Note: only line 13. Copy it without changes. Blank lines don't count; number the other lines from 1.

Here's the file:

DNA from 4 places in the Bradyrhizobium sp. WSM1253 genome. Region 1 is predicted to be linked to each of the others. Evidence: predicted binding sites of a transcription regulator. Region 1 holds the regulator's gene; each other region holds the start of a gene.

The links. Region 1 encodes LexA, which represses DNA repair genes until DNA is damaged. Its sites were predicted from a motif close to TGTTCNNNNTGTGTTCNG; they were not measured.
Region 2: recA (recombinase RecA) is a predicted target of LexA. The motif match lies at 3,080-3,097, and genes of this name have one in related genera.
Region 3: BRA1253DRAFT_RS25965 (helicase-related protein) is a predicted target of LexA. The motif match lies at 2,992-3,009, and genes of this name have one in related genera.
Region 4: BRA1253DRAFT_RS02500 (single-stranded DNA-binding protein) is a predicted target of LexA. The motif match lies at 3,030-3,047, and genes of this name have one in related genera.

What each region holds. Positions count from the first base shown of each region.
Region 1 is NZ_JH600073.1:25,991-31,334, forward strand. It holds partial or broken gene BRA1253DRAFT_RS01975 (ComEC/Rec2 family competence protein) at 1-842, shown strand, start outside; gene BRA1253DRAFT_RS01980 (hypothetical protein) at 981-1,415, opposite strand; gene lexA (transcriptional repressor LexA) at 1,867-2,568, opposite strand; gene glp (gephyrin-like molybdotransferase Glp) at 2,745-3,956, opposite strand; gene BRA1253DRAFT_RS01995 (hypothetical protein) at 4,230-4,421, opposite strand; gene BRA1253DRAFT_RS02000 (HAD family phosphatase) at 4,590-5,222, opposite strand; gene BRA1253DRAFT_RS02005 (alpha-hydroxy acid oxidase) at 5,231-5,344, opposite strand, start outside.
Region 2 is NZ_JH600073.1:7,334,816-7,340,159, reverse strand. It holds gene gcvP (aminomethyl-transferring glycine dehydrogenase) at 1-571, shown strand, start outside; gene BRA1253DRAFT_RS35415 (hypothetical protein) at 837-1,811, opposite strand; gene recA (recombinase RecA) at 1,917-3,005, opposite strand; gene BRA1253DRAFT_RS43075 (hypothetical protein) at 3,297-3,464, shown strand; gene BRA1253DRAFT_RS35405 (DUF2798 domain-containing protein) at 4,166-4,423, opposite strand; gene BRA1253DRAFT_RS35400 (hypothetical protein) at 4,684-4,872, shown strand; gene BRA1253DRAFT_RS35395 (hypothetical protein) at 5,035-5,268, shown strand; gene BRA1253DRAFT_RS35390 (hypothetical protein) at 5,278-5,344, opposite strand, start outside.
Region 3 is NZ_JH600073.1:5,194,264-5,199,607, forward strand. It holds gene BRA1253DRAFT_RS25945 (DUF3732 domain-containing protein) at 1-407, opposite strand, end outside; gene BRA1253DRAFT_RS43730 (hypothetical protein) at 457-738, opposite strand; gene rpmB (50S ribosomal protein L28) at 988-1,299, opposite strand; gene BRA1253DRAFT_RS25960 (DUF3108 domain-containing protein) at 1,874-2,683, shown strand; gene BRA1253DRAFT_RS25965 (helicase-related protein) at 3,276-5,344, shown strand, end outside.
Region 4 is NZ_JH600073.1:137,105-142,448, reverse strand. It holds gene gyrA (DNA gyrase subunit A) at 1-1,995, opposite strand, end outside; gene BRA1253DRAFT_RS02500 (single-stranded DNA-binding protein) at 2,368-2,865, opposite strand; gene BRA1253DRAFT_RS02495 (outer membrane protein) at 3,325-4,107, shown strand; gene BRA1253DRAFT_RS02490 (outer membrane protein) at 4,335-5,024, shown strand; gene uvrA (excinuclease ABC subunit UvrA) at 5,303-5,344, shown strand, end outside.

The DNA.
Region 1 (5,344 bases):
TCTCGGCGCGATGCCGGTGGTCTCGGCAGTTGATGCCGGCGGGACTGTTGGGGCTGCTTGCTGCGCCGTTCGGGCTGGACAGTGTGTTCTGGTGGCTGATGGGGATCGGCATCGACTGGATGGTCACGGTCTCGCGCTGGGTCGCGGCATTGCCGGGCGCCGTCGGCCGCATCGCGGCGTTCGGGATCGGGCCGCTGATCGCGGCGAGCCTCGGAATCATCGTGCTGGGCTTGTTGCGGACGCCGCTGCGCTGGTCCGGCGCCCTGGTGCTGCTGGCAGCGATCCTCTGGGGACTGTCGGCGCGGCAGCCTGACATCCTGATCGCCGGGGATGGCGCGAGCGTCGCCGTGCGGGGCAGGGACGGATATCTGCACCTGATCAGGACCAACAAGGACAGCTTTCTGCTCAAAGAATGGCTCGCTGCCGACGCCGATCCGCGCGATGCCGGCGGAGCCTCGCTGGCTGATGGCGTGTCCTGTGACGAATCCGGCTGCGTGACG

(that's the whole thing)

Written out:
TCTCGGCGCGATGCCGGTGGTCTCGGCAGTTGATGCCGGCGGGACTGTTGGGGCTGCTTGCTGCGCCGTTCGGGCTGGACAGTGTGTTCTGGTGGCTGATGGGGATCGGCATCGACTGGATGGTCACGGTCTCGCGCTGGGTCGCGGCATTGCCGGGCGCCGTCGGCCGCATCGCGGCGTTCGGGATCGGGCCGCTGATCGCGGCGAGCCTCGGAATCATCGTGCTGGGCTTGTTGCGGACGCCGCTGCGCTGGTCCGGCGCCCTGGTGCTGCTGGCAGCGATCCTCTGGGGACTGTCGGCGCGGCAGCCTGACATCCTGATCGCCGGGGATGGCGCGAGCGTCGCCGTGCGGGGCAGGGACGGATATCTGCACCTGATCAGGACCAACAAGGACAGCTTTCTGCTCAAAGAATGGCTCGCTGCCGACGCCGATCCGCGCGATGCCGGCGGAGCCTCGCTGGCTGATGGCGTGTCCTGTGACGAATCCGGCTGCGTGACG